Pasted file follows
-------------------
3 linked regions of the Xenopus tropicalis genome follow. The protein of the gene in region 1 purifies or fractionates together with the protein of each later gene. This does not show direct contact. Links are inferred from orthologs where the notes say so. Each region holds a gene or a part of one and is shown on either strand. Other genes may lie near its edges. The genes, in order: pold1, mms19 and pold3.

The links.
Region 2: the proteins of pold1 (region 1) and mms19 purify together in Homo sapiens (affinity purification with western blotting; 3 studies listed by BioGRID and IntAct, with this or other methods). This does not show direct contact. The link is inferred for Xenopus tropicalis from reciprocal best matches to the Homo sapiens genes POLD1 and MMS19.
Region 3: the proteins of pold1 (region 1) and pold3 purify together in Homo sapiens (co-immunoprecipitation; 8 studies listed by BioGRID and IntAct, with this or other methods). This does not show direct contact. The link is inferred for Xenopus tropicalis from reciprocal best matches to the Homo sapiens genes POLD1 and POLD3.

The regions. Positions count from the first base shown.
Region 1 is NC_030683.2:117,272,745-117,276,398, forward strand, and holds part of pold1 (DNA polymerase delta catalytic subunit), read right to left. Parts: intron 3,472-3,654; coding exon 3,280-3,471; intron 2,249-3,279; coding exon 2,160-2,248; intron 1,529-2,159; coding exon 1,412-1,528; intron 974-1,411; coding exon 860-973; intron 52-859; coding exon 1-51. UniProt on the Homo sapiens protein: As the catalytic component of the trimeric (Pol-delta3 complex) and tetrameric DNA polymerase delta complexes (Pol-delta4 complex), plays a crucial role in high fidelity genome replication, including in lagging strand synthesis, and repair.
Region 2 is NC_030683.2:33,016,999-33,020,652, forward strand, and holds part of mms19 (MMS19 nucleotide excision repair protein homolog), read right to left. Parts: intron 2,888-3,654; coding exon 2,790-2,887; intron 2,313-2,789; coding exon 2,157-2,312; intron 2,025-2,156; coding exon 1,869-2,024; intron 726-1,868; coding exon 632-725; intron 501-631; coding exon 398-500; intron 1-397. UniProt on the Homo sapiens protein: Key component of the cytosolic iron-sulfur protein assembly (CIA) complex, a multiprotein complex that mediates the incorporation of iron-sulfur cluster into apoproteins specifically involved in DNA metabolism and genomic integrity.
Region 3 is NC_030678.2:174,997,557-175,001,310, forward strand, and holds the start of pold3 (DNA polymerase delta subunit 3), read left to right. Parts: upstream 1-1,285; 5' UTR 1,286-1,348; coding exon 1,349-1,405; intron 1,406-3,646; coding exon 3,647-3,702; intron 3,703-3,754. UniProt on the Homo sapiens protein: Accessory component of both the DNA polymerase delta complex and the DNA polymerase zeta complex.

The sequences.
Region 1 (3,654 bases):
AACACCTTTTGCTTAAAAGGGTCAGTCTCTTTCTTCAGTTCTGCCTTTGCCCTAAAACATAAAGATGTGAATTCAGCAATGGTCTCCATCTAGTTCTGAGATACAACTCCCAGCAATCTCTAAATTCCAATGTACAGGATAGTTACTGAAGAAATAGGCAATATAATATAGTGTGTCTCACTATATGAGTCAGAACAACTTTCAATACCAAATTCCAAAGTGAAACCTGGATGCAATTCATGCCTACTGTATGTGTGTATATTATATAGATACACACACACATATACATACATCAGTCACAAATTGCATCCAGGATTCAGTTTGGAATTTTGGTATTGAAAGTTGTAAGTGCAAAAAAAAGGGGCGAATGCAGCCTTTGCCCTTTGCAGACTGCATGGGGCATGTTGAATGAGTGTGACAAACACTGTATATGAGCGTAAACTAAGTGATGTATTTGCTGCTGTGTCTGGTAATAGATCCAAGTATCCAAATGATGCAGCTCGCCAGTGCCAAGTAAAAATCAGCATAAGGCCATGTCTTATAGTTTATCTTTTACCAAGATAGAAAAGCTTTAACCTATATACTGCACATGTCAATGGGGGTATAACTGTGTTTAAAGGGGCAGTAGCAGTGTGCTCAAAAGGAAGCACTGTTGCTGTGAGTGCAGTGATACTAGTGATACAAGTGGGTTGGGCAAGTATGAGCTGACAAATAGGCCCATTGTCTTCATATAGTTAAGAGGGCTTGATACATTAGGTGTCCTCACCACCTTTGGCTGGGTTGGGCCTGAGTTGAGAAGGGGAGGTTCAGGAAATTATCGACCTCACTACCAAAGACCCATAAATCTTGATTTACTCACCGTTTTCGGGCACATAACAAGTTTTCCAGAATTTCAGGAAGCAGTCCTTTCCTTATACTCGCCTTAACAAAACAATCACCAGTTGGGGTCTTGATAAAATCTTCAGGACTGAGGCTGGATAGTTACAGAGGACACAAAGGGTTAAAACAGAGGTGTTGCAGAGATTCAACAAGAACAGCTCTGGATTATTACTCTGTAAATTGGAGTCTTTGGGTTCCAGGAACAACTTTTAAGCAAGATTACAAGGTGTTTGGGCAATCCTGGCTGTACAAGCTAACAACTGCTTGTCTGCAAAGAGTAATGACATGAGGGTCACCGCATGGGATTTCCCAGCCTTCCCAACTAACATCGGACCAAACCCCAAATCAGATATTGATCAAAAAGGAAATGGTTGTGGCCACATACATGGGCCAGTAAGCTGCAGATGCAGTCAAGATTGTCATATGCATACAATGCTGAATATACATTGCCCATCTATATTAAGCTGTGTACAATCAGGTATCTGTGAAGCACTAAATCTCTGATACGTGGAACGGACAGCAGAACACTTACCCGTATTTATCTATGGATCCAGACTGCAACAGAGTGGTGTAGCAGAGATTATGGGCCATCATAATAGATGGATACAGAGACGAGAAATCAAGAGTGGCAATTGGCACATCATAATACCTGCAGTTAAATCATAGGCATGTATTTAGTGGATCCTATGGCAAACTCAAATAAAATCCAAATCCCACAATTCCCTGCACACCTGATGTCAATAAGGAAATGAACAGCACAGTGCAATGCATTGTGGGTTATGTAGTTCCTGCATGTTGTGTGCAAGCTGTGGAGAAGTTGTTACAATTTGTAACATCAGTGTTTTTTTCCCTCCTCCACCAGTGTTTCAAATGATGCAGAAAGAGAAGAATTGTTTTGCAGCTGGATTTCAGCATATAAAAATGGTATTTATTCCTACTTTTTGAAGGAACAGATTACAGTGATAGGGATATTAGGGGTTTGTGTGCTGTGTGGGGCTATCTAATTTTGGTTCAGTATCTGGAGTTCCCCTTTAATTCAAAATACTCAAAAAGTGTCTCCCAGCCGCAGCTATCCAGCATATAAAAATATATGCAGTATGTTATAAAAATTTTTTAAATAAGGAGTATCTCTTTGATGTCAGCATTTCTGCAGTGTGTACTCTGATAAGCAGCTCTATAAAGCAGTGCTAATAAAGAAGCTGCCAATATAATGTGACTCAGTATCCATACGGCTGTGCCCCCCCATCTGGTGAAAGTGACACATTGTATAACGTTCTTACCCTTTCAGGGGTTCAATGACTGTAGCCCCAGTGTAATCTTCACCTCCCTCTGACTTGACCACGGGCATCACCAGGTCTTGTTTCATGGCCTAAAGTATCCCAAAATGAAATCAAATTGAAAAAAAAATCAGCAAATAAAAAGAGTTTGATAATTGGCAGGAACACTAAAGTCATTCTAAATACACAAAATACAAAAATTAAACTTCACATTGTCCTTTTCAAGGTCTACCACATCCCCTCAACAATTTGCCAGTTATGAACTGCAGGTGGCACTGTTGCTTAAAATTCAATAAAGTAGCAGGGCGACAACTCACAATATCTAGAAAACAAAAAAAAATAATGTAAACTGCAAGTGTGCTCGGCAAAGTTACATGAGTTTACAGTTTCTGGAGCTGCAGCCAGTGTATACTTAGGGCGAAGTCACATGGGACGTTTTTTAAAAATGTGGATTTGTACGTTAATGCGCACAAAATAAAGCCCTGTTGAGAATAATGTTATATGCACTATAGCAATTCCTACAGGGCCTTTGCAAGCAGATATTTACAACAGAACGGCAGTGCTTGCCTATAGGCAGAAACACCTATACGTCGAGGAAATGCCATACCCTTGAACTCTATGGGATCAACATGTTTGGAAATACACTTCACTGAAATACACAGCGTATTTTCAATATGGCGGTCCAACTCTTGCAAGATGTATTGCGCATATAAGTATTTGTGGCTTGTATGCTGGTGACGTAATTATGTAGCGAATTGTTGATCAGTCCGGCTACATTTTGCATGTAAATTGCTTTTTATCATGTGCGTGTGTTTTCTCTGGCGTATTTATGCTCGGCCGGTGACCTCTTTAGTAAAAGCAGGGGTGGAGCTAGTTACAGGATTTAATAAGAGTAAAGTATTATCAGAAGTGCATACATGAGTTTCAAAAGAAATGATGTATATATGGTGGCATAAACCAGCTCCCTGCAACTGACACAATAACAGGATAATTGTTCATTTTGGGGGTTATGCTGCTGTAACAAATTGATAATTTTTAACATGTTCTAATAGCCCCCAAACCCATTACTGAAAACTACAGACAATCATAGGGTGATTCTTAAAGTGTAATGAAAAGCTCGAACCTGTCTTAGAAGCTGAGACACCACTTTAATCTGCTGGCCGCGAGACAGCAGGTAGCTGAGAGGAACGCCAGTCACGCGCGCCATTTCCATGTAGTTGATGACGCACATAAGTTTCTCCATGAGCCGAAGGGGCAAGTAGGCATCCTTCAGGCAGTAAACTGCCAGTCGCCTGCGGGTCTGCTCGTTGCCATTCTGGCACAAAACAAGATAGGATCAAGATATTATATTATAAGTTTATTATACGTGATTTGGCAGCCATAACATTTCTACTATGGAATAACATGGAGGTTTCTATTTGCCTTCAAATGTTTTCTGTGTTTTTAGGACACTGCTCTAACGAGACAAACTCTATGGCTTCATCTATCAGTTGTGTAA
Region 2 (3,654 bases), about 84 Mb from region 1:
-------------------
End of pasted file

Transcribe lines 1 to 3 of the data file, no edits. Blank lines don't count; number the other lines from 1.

3 linked regions of the Xenopus tropicalis genome follow. The protein of the gene in region 1 purifies or fractionates together with the protein of each later gene. This does not show direct contact. Links are inferred from orthologs where the notes say so. Each region holds a gene or a part of one and is shown on either strand. Other genes may lie near its edges. The genes, in order: pold1, mms19 and pold3.

The links.
Region 2: the proteins of pold1 (region 1) and mms19 purify together in Homo sapiens (affinity purification with western blotting; 3 studies listed by BioGRID and IntAct, with this or other methods). This does not show direct contact. The link is inferred for Xenopus tropicalis from reciprocal best matches to the Homo sapiens genes POLD1 and MMS19.